Boilers play a critical role in a facility’s heating system. A comprehensive preventive maintenance program not only keeps your boiler up and running reliably, but also lengthens the life of your equipment and improves safety for employees.
Facilities rely on boilers for applications ranging from simple indoor heating to power generation and materials processing. If the boiler operates inefficiently or stops working entirely, it can negatively impact production. As such, keeping the vital components of boilers in good shape helps prevent process interruptions. Even if the boiler is being used for climate control, that can still be important since it helps keep your facility worker-friendly, which can only help when it comes to productivity.
Wear and tear can strain your boiler system, and minor issues can negatively impact its efficiency. For instance, a leak somewhere may cause a drop in pressure, causing the system to use more fuel to keep to acceptable pressure levels. Another example would be if corrosion and buildup lead to inefficient operation.The better you maintain your boilers, the less energy they’ll need to operate, resulting in cost savings from lower energy consumption.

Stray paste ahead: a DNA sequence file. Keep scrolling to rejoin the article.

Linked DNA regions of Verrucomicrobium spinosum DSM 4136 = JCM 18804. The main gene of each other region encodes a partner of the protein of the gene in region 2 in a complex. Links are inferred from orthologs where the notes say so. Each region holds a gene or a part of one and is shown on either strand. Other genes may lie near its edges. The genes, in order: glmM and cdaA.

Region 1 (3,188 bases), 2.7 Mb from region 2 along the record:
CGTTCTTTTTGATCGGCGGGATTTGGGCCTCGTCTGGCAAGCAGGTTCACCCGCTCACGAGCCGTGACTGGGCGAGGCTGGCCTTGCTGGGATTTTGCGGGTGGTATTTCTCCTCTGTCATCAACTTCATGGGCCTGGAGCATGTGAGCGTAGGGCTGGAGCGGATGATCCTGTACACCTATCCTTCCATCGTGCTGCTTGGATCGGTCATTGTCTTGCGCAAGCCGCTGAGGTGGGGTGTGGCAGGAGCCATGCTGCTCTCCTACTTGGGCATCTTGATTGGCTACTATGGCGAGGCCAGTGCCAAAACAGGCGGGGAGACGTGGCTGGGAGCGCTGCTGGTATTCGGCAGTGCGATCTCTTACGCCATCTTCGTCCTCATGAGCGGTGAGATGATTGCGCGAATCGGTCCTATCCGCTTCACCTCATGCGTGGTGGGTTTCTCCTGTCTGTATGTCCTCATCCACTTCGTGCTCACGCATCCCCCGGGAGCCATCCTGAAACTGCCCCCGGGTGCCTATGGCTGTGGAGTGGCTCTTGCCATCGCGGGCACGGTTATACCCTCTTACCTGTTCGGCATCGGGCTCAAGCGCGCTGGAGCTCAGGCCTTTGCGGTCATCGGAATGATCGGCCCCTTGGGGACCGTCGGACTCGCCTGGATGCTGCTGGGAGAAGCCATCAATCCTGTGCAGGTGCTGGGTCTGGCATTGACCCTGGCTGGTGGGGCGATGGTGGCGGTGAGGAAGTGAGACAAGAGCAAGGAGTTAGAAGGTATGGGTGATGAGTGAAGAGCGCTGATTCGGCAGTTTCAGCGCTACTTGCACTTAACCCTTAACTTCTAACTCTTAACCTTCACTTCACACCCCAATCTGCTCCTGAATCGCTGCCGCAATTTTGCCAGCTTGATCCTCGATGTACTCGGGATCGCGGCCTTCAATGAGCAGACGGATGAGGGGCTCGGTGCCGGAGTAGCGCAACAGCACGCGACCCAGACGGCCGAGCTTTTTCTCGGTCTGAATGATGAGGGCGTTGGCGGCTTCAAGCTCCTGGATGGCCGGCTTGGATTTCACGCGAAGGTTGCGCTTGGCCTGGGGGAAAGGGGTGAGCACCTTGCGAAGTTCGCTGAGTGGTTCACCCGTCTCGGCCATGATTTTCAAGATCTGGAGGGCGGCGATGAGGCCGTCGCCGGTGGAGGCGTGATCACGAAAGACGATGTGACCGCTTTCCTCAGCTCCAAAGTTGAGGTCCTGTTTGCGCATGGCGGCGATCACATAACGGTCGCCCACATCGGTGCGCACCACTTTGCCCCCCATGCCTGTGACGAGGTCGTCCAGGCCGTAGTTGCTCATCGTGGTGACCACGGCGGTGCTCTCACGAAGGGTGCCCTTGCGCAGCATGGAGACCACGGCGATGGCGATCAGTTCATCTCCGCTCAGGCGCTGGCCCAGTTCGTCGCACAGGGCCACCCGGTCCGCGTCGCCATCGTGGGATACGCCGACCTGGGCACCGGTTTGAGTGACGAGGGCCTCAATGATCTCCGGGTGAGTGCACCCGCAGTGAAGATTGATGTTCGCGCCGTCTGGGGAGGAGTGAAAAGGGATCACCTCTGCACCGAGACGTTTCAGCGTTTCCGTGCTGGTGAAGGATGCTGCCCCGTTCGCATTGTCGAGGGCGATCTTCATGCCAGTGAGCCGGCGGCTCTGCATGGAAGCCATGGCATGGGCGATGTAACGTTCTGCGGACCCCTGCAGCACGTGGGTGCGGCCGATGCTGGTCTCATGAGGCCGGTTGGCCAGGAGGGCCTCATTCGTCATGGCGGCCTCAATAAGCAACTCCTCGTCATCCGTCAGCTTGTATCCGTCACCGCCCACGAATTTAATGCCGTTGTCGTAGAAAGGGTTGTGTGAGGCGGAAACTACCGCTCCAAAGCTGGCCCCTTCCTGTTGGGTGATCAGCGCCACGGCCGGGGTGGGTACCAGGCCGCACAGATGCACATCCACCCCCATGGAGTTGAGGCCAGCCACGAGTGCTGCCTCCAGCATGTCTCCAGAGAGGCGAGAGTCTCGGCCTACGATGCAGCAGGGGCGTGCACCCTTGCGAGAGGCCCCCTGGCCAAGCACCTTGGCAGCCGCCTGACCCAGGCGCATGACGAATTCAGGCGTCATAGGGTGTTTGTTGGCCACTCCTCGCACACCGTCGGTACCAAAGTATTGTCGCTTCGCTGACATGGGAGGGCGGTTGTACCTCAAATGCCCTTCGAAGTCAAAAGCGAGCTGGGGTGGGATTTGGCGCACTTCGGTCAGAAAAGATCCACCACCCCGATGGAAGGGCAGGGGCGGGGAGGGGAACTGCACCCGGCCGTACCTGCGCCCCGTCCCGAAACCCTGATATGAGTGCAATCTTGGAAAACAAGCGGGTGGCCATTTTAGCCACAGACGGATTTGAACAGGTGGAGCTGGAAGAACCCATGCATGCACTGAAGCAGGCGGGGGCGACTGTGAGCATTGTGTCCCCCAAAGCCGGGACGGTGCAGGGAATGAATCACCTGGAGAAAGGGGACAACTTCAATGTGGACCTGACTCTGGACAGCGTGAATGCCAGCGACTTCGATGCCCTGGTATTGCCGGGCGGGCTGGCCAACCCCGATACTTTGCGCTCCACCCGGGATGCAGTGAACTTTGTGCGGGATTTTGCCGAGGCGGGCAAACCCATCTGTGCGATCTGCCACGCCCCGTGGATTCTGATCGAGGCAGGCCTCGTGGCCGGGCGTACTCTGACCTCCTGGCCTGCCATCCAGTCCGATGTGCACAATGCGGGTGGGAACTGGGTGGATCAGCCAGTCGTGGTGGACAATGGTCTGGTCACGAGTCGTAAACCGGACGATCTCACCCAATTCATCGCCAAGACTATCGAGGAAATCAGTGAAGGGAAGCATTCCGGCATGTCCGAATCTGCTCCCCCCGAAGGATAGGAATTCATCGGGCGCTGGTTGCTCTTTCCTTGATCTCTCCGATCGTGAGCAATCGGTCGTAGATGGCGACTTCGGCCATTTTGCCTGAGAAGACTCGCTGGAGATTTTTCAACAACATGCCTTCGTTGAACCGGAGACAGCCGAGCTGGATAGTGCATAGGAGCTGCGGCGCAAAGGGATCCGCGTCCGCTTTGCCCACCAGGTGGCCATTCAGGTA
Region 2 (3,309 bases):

When boiler components are allowed to deteriorate to the point of total failure, they take a toll on the whole system. A poorly maintained boiler will generally wear out faster than one that has been properly kept up, causing it to expire earlier than expected.
In addition, sometimes a breakdown warrants replacement by making repairs cost-prohibitive. In these situations, it becomes more cost-effective to replace a broken down boiler than to fix it. A solid boiler PM plan can prevent the need for this kind of premature replacement.
As important as reliability and asset life are, they’re not the primary concerns associated with boiler failures. A fault that causes a boiler to break down can easily be hazardous to anyone working nearby, so much so that proper boiler maintenance is required by law.
By regularly inspecting the drum, headers, piping, and other components, maintenance teams can ensure that their boilers meet national and state standards, while also keeping their workers safe.
The first place you want to start is with your owner’s manual. This will provide you with the manufacturer’s recommended maintenance plan and upkeep suggestions.
Although more thorough inspections and maintenance on boilers occur just a few times during the year, it can be beneficial to complete a quick daily check to spot potential problems before they become major ones.